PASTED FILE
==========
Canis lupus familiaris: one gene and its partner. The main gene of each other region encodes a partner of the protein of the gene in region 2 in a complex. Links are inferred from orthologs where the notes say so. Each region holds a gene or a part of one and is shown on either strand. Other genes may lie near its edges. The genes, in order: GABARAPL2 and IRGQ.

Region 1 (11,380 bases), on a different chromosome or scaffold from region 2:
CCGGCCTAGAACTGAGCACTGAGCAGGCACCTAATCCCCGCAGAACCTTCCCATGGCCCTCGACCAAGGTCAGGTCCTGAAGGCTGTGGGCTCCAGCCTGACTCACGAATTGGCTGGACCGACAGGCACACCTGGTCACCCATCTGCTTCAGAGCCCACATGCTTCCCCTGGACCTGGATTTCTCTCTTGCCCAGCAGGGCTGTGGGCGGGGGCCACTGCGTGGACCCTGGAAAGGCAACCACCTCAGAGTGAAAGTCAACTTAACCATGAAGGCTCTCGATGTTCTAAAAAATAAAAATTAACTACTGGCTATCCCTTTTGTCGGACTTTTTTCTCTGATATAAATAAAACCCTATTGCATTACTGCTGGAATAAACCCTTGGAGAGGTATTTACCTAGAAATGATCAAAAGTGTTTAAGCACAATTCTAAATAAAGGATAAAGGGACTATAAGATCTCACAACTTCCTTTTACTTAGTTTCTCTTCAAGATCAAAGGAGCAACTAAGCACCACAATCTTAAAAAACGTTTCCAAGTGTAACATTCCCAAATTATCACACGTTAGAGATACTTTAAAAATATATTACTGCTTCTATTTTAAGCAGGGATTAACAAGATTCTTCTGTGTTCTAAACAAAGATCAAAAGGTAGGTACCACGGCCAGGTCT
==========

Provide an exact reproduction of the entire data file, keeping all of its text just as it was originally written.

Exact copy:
Canis lupus familiaris: one gene and its partner. The main gene of each other region encodes a partner of the protein of the gene in region 2 in a complex. Links are inferred from orthologs where the notes say so. Each region holds a gene or a part of one and is shown on either strand. Other genes may lie near its edges. The genes, in order: GABARAPL2 and IRGQ.

Region 1 (11,380 bases), on a different chromosome or scaffold from region 2:
CCGGCCTAGAACTGAGCACTGAGCAGGCACCTAATCCCCGCAGAACCTTCCCATGGCCCTCGACCAAGGTCAGGTCCTGAAGGCTGTGGGCTCCAGCCTGACTCACGAATTGGCTGGACCGACAGGCACACCTGGTCACCCATCTGCTTCAGAGCCCACATGCTTCCCCTGGACCTGGATTTCTCTCTTGCCCAGCAGGGCTGTGGGCGGGGGCCACTGCGTGGACCCTGGAAAGGCAACCACCTCAGAGTGAAAGTCAACTTAACCATGAAGGCTCTCGATGTTCTAAAAAATAAAAATTAACTACTGGCTATCCCTTTTGTCGGACTTTTTTCTCTGATATAAATAAAACCCTATTGCATTACTGCTGGAATAAACCCTTGGAGAGGTATTTACCTAGAAATGATCAAAAGTGTTTAAGCACAATTCTAAATAAAGGATAAAGGGACTATAAGATCTCACAACTTCCTTTTACTTAGTTTCTCTTCAAGATCAAAGGAGCAACTAAGCACCACAATCTTAAAAAACGTTTCCAAGTGTAACATTCCCAAATTATCACACGTTAGAGATACTTTAAAAATATATTACTGCTTCTATTTTAAGCAGGGATTAACAAGATTCTTCTGTGTTCTAAACAAAGATCAAAAGGTAGGTACCACGGCCAGGTCT